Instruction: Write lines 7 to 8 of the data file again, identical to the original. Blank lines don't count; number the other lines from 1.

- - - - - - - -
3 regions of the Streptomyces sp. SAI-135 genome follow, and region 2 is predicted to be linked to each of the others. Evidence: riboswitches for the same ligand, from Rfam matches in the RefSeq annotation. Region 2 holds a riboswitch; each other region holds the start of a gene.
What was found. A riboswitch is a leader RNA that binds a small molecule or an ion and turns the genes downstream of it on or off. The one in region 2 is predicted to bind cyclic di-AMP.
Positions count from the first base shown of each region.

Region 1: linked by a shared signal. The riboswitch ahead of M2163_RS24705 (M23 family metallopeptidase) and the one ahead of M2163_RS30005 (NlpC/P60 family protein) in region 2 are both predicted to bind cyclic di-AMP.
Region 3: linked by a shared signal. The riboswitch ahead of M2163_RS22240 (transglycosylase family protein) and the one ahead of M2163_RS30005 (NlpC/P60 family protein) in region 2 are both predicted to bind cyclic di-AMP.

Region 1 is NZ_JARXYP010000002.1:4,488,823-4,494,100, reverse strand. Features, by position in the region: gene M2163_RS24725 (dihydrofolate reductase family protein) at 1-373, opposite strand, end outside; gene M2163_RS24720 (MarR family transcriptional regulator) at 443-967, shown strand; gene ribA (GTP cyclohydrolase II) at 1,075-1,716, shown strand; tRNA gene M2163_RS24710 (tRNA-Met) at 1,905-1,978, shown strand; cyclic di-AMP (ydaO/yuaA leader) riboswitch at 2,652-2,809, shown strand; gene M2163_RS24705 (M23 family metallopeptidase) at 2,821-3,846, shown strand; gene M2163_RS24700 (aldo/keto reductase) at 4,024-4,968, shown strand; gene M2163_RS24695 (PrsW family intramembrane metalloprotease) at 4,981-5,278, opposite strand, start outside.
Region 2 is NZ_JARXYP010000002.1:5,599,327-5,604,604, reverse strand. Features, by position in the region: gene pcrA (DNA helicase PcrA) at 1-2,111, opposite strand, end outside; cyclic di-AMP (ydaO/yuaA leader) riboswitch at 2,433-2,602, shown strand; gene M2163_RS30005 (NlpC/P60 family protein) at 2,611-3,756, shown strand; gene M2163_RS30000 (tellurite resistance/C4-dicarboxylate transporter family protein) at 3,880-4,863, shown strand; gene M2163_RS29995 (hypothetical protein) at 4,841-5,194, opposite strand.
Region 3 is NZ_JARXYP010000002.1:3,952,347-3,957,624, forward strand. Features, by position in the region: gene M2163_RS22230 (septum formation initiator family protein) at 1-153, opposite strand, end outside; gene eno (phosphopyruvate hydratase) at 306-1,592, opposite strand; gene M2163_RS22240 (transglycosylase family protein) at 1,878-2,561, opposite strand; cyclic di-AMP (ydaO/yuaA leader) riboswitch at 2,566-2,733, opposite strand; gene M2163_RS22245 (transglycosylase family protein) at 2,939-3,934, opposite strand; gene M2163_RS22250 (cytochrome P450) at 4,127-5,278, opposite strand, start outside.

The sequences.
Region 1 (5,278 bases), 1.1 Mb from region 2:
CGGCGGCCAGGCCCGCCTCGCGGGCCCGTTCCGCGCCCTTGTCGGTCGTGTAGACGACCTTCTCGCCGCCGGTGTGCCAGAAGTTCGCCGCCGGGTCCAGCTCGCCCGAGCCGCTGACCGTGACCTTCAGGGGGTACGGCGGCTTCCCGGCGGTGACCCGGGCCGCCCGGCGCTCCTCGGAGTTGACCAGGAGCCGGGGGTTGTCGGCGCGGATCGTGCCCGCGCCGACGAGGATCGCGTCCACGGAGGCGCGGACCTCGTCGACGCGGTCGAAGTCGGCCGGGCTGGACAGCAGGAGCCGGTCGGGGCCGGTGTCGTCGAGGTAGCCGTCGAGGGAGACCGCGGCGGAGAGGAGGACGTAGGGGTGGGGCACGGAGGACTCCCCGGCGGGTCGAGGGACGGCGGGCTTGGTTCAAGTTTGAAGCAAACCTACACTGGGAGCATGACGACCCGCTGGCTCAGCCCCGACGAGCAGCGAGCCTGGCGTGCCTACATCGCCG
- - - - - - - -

Region 2 is NZ_JARXYP010000002.1:5,599,327-5,604,604, reverse strand. Features, by position in the region: gene pcrA (DNA helicase PcrA) at 1-2,111, opposite strand, end outside; cyclic di-AMP (ydaO/yuaA leader) riboswitch at 2,433-2,602, shown strand; gene M2163_RS30005 (NlpC/P60 family protein) at 2,611-3,756, shown strand; gene M2163_RS30000 (tellurite resistance/C4-dicarboxylate transporter family protein) at 3,880-4,863, shown strand; gene M2163_RS29995 (hypothetical protein) at 4,841-5,194, opposite strand.
Region 3 is NZ_JARXYP010000002.1:3,952,347-3,957,624, forward strand. Features, by position in the region: gene M2163_RS22230 (septum formation initiator family protein) at 1-153, opposite strand, end outside; gene eno (phosphopyruvate hydratase) at 306-1,592, opposite strand; gene M2163_RS22240 (transglycosylase family protein) at 1,878-2,561, opposite strand; cyclic di-AMP (ydaO/yuaA leader) riboswitch at 2,566-2,733, opposite strand; gene M2163_RS22245 (transglycosylase family protein) at 2,939-3,934, opposite strand; gene M2163_RS22250 (cytochrome P450) at 4,127-5,278, opposite strand, start outside.